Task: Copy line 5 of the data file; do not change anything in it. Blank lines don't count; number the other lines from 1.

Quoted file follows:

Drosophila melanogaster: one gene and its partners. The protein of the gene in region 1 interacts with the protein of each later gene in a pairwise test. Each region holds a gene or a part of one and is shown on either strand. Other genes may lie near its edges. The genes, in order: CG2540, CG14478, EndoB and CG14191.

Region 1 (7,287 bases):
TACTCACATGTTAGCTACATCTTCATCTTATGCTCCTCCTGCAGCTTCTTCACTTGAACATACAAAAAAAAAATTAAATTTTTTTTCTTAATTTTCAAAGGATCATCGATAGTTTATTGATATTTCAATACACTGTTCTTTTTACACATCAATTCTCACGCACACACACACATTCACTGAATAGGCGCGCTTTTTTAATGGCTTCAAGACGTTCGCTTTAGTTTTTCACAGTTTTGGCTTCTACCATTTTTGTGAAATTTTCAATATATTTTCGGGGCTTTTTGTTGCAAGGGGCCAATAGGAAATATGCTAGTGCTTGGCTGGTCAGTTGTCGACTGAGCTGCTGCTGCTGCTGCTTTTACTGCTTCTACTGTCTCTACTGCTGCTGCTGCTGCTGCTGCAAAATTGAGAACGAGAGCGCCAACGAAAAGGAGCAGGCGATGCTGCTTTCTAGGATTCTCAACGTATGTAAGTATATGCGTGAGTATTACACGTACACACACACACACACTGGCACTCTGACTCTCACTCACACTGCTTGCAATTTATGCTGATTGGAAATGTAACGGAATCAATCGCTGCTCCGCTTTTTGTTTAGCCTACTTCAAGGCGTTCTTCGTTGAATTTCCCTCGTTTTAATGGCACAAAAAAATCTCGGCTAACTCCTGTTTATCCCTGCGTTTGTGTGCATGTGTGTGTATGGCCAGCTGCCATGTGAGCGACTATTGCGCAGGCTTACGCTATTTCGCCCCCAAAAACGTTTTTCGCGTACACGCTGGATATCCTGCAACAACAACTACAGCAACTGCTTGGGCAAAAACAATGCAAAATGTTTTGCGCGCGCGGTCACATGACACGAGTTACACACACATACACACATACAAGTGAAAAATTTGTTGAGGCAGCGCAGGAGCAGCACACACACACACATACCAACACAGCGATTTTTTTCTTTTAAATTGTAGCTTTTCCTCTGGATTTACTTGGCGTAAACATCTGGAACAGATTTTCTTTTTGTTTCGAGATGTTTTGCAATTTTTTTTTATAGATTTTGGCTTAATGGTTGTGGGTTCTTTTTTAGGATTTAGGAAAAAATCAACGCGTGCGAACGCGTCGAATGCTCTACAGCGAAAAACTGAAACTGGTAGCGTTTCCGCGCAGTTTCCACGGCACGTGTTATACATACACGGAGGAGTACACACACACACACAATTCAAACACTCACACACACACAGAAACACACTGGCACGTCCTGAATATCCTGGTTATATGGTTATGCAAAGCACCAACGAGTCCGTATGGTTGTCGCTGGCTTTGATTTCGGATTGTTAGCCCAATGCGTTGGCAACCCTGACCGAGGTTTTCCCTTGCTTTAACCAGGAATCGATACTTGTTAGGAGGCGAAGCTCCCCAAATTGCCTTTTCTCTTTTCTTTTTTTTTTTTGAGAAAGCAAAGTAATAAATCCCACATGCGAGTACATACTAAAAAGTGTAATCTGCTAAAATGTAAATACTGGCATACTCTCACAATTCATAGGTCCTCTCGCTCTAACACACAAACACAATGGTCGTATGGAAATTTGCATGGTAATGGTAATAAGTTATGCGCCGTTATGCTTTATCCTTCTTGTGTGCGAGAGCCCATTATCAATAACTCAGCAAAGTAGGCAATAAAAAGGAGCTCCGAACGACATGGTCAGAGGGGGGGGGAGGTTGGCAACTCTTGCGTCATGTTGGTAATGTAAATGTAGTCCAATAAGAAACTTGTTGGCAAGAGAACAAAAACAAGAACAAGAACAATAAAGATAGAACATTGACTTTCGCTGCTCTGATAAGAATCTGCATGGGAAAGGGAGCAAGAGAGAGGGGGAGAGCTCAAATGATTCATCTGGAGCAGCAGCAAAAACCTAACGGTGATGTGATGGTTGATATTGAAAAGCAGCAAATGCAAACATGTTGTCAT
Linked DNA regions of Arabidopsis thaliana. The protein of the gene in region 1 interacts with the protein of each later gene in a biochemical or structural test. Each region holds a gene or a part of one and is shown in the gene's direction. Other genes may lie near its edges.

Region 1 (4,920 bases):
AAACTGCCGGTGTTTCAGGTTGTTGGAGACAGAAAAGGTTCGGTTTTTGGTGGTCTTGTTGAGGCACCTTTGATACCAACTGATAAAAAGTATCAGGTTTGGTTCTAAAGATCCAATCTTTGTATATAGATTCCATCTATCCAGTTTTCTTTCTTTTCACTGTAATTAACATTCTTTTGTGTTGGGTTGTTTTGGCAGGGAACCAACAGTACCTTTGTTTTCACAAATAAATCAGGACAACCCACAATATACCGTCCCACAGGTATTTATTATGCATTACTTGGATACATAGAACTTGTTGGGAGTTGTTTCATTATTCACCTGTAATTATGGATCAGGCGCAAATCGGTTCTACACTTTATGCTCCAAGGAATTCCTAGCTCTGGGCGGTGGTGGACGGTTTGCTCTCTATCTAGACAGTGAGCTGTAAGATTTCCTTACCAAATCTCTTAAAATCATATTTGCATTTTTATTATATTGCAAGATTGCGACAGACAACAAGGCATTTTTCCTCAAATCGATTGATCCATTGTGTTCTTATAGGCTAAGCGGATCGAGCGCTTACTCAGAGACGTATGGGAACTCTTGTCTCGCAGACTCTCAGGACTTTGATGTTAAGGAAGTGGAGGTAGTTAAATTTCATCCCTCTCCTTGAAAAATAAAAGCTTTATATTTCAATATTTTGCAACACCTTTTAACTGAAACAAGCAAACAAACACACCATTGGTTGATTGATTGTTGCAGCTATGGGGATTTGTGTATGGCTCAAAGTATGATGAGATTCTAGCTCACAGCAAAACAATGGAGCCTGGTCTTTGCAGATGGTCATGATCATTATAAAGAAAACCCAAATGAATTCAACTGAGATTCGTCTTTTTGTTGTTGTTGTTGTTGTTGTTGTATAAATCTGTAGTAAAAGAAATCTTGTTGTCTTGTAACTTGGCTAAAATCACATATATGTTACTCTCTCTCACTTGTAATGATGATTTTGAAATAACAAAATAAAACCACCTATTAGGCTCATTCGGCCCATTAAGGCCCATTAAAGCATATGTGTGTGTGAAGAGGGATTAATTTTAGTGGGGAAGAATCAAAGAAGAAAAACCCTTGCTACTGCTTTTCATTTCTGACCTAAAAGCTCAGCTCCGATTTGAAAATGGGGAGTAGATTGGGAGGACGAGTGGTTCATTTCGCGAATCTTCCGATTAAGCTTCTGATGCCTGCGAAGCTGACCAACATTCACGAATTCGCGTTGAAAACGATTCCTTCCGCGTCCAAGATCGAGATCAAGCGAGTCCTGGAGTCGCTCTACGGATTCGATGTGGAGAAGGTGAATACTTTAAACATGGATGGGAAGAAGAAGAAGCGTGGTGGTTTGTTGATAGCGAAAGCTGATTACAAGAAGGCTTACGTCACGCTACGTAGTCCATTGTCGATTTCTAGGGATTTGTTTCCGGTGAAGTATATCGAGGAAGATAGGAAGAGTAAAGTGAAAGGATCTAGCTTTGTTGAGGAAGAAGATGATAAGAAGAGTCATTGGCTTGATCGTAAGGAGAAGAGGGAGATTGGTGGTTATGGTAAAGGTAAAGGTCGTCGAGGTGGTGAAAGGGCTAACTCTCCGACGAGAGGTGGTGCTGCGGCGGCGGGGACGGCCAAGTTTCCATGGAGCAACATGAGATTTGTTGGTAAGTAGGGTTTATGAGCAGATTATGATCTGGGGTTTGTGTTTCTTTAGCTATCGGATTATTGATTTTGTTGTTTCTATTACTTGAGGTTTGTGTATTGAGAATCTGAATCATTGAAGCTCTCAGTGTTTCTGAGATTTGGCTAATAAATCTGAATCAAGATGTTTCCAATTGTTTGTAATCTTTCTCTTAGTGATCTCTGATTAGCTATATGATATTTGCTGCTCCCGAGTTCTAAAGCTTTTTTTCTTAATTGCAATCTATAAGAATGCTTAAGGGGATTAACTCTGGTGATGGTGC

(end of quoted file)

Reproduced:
Region 1 (4,920 bases):